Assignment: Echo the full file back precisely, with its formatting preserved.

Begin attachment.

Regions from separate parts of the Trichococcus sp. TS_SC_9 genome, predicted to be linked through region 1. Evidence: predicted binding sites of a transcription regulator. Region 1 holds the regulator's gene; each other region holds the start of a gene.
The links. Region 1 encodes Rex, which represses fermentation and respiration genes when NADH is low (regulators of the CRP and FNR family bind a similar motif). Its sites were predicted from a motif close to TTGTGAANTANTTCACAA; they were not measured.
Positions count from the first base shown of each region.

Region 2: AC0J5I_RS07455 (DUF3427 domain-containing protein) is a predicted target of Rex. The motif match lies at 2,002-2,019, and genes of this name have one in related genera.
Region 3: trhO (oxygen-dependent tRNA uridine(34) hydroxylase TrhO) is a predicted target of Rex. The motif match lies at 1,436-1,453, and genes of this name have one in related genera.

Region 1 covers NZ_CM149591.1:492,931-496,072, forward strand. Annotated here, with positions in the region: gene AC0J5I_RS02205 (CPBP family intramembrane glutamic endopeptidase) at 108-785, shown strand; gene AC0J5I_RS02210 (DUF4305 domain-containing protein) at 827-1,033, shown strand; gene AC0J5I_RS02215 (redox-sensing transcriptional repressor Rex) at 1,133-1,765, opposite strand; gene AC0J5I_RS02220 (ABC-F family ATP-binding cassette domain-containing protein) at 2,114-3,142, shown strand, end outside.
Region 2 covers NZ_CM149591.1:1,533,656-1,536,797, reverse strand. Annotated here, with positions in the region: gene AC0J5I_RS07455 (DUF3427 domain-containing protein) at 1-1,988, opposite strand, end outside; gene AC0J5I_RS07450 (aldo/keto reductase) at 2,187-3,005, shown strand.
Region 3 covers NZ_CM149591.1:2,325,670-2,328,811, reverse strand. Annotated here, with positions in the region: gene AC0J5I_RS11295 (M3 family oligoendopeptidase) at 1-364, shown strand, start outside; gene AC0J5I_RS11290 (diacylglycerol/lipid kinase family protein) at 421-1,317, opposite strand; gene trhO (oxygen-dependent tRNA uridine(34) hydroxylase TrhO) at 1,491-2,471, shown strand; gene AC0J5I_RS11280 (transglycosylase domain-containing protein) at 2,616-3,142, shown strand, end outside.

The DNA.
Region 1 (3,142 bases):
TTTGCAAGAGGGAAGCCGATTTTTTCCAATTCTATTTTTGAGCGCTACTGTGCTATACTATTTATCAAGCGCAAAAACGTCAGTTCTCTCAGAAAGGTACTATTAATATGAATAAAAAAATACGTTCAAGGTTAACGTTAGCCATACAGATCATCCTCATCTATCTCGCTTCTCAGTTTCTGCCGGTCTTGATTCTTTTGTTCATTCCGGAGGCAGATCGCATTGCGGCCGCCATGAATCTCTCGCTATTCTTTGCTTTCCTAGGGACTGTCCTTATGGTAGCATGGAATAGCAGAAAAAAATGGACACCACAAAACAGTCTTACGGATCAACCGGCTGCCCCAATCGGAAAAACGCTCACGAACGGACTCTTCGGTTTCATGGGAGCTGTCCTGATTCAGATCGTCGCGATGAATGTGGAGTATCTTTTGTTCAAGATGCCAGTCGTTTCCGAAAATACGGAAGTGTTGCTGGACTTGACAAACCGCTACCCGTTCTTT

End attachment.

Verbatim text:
Regions from separate parts of the Trichococcus sp. TS_SC_9 genome, predicted to be linked through region 1. Evidence: predicted binding sites of a transcription regulator. Region 1 holds the regulator's gene; each other region holds the start of a gene.
The links. Region 1 encodes Rex, which represses fermentation and respiration genes when NADH is low (regulators of the CRP and FNR family bind a similar motif). Its sites were predicted from a motif close to TTGTGAANTANTTCACAA; they were not measured.
Positions count from the first base shown of each region.

Region 2: AC0J5I_RS07455 (DUF3427 domain-containing protein) is a predicted target of Rex. The motif match lies at 2,002-2,019, and genes of this name have one in related genera.
Region 3: trhO (oxygen-dependent tRNA uridine(34) hydroxylase TrhO) is a predicted target of Rex. The motif match lies at 1,436-1,453, and genes of this name have one in related genera.

Region 1 covers NZ_CM149591.1:492,931-496,072, forward strand. Annotated here, with positions in the region: gene AC0J5I_RS02205 (CPBP family intramembrane glutamic endopeptidase) at 108-785, shown strand; gene AC0J5I_RS02210 (DUF4305 domain-containing protein) at 827-1,033, shown strand; gene AC0J5I_RS02215 (redox-sensing transcriptional repressor Rex) at 1,133-1,765, opposite strand; gene AC0J5I_RS02220 (ABC-F family ATP-binding cassette domain-containing protein) at 2,114-3,142, shown strand, end outside.
Region 2 covers NZ_CM149591.1:1,533,656-1,536,797, reverse strand. Annotated here, with positions in the region: gene AC0J5I_RS07455 (DUF3427 domain-containing protein) at 1-1,988, opposite strand, end outside; gene AC0J5I_RS07450 (aldo/keto reductase) at 2,187-3,005, shown strand.
Region 3 covers NZ_CM149591.1:2,325,670-2,328,811, reverse strand. Annotated here, with positions in the region: gene AC0J5I_RS11295 (M3 family oligoendopeptidase) at 1-364, shown strand, start outside; gene AC0J5I_RS11290 (diacylglycerol/lipid kinase family protein) at 421-1,317, opposite strand; gene trhO (oxygen-dependent tRNA uridine(34) hydroxylase TrhO) at 1,491-2,471, shown strand; gene AC0J5I_RS11280 (transglycosylase domain-containing protein) at 2,616-3,142, shown strand, end outside.

The DNA.
Region 1 (3,142 bases):
TTTGCAAGAGGGAAGCCGATTTTTTCCAATTCTATTTTTGAGCGCTACTGTGCTATACTATTTATCAAGCGCAAAAACGTCAGTTCTCTCAGAAAGGTACTATTAATATGAATAAAAAAATACGTTCAAGGTTAACGTTAGCCATACAGATCATCCTCATCTATCTCGCTTCTCAGTTTCTGCCGGTCTTGATTCTTTTGTTCATTCCGGAGGCAGATCGCATTGCGGCCGCCATGAATCTCTCGCTATTCTTTGCTTTCCTAGGGACTGTCCTTATGGTAGCATGGAATAGCAGAAAAAAATGGACACCACAAAACAGTCTTACGGATCAACCGGCTGCCCCAATCGGAAAAACGCTCACGAACGGACTCTTCGGTTTCATGGGAGCTGTCCTGATTCAGATCGTCGCGATGAATGTGGAGTATCTTTTGTTCAAGATGCCAGTCGTTTCCGAAAATACGGAAGTGTTGCTGGACTTGACAAACCGCTACCCGTTCTTT